[ fley ]
/ fleɪ /
verb (used with object)
to strip off the skin or outer covering of.
to criticize or scold with scathing severity.
to deprive or strip of money or property.
Origin of flay
before 900; Middle English flen, Old English flēan; cognate with Middle Dutch vlaen, Old Norse flā
OTHER WORDS FROM flayflay·er, nounun·flayed, adjective
Dictionary.com Unabridged Based on the Random House Unabridged Dictionary, © Random House, Inc. 2020
Example sentences from the Web for flayer
"By John the Flayer's pony," said Pete; and he laughed and made light of his night-long walk.The Manxman|Hall Caine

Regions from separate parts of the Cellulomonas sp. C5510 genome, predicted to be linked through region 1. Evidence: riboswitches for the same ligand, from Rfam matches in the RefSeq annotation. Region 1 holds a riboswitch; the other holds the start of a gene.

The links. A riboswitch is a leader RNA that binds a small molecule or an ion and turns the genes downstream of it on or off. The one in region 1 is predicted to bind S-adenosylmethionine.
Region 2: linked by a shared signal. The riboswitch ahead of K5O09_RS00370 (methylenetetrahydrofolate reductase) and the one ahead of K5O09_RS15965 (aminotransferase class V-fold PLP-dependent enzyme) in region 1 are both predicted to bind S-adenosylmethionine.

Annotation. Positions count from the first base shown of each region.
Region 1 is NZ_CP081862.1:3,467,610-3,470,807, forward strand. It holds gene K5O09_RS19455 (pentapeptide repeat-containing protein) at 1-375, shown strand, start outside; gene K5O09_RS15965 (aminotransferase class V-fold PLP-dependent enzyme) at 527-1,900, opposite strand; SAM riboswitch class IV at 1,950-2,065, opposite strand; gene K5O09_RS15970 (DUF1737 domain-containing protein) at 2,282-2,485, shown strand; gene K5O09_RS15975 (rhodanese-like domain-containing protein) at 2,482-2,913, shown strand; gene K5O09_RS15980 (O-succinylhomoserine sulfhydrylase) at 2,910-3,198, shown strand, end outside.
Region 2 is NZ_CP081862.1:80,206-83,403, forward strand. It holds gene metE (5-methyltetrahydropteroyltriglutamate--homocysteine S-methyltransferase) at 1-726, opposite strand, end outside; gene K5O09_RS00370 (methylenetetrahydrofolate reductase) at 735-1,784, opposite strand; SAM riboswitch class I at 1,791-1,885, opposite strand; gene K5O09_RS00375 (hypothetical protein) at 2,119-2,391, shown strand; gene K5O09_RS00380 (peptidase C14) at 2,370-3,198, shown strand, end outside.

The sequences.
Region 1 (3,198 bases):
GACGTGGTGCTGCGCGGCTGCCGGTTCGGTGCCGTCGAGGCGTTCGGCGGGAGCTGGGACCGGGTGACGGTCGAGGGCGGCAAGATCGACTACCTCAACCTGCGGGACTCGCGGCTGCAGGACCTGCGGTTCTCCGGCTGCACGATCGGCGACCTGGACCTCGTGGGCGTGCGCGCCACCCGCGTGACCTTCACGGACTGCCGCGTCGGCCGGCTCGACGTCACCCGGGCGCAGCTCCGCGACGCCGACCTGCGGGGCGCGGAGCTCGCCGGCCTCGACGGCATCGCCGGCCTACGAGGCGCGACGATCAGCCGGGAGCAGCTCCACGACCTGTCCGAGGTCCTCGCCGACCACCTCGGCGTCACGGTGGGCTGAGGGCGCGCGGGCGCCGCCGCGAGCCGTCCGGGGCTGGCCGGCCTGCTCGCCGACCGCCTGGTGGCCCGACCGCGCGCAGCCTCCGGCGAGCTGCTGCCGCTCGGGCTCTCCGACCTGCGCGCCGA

He could imagine the thousands watching grimly while the flayer used his knife.King--of the Khyber Rifles|Talbot Mundy
He is a treacherous dog and may the flayer get all such treacherous dogs!The Life of Ludwig van Beethoven, Volume I (of 3)|Alexander Wheelock Thayer
British Dictionary definitions for flayer
/ (fleɪ) /
to strip off the skin or outer covering of, esp by whipping; skin
to attack with savage criticism
to strip of money or goods, esp by cheating or extortion
Derived forms of flayflayer, noun
Word Origin for flay
Old English flēan; related to Old Norse flā to peel, Lithuanian pl e šti to tear
Collins English Dictionary - Complete & Unabridged 2012 Digital Edition © William Collins Sons & Co. Ltd. 1979, 1986 © HarperCollins Publishers 1998, 2000, 2003, 2005, 2006, 2007, 2009, 2012